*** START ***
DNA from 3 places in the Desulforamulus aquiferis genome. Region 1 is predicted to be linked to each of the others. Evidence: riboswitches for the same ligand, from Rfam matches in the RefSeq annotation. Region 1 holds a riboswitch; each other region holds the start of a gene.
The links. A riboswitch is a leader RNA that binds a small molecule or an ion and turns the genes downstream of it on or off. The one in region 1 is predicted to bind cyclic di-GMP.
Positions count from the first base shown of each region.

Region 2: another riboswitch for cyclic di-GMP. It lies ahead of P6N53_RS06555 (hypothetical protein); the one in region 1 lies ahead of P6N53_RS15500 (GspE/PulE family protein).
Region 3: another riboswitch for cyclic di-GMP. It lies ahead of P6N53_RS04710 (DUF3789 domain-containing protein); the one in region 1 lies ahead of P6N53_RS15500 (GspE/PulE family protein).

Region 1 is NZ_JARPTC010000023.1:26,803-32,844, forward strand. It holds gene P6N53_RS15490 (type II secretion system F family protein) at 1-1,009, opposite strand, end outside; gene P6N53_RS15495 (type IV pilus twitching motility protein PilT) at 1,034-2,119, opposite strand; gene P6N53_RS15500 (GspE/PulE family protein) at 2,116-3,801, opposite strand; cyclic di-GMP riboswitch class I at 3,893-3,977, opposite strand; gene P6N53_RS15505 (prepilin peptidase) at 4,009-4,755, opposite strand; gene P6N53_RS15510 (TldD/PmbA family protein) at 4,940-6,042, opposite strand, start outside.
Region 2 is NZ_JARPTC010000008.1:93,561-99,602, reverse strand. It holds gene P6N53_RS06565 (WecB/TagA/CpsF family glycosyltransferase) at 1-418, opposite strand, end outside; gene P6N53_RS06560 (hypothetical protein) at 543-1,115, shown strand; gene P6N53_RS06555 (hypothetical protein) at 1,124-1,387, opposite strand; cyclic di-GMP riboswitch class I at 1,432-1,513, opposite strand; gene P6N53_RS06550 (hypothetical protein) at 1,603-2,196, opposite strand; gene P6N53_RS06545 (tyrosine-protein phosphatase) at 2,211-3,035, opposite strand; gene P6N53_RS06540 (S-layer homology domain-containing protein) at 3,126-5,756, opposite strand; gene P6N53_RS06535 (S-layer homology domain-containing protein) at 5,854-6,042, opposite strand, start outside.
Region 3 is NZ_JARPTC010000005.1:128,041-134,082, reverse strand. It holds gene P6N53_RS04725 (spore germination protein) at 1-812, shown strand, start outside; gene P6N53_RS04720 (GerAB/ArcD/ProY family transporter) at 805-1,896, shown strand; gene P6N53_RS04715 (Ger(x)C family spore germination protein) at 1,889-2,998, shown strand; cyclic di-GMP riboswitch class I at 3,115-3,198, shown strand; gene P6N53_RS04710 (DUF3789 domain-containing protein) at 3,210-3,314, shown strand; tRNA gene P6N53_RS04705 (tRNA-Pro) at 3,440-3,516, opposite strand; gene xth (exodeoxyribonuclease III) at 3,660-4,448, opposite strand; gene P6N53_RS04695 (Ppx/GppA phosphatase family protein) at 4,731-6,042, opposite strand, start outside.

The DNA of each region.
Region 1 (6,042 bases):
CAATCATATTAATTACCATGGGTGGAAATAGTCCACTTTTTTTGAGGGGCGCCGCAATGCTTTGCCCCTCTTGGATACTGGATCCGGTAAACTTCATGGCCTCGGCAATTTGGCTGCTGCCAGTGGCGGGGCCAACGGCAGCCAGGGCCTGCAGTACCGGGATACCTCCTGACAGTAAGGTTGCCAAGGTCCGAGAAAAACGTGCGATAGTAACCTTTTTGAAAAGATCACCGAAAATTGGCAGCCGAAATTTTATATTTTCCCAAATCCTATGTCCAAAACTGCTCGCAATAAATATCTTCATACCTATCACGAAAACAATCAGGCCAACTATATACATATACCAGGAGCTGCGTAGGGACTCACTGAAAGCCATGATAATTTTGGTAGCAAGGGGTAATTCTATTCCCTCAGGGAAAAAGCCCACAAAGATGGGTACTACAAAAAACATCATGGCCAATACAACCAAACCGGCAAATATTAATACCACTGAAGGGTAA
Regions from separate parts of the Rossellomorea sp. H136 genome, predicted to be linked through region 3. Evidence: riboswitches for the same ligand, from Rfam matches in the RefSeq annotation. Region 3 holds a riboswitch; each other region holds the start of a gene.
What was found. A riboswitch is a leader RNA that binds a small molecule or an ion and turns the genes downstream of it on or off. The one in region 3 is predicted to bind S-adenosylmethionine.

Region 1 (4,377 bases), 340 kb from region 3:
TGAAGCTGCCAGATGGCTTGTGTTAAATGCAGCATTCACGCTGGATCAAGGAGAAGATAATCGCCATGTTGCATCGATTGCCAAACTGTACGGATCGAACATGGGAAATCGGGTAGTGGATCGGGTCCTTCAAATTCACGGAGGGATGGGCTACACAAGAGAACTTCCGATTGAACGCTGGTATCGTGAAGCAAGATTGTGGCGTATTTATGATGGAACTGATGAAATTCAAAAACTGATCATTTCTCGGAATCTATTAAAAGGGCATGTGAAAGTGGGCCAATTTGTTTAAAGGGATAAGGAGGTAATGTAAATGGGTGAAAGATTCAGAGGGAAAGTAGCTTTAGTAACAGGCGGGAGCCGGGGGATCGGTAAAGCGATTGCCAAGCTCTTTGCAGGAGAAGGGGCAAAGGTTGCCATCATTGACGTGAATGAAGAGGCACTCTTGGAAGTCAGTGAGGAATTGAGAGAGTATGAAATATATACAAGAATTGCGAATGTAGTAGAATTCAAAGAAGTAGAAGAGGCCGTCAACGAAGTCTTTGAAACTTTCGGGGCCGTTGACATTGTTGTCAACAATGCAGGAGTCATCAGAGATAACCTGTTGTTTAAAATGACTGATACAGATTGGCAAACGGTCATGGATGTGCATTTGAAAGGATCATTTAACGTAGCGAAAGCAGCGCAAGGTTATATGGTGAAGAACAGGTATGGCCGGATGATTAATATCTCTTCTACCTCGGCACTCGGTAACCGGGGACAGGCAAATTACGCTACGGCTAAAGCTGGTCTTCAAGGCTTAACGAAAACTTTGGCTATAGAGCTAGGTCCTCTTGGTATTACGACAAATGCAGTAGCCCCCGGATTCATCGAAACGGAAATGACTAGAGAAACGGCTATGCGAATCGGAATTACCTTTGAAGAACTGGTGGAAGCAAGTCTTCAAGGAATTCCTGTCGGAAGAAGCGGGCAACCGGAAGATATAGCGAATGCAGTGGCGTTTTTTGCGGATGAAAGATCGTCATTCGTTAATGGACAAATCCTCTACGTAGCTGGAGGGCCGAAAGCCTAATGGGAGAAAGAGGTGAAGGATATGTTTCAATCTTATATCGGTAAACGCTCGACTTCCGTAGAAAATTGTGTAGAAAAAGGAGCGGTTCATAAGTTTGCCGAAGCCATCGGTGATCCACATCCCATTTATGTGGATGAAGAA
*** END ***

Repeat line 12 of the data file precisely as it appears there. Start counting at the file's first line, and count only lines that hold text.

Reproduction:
Regions from separate parts of the Rossellomorea sp. H136 genome, predicted to be linked through region 3. Evidence: riboswitches for the same ligand, from Rfam matches in the RefSeq annotation. Region 3 holds a riboswitch; each other region holds the start of a gene.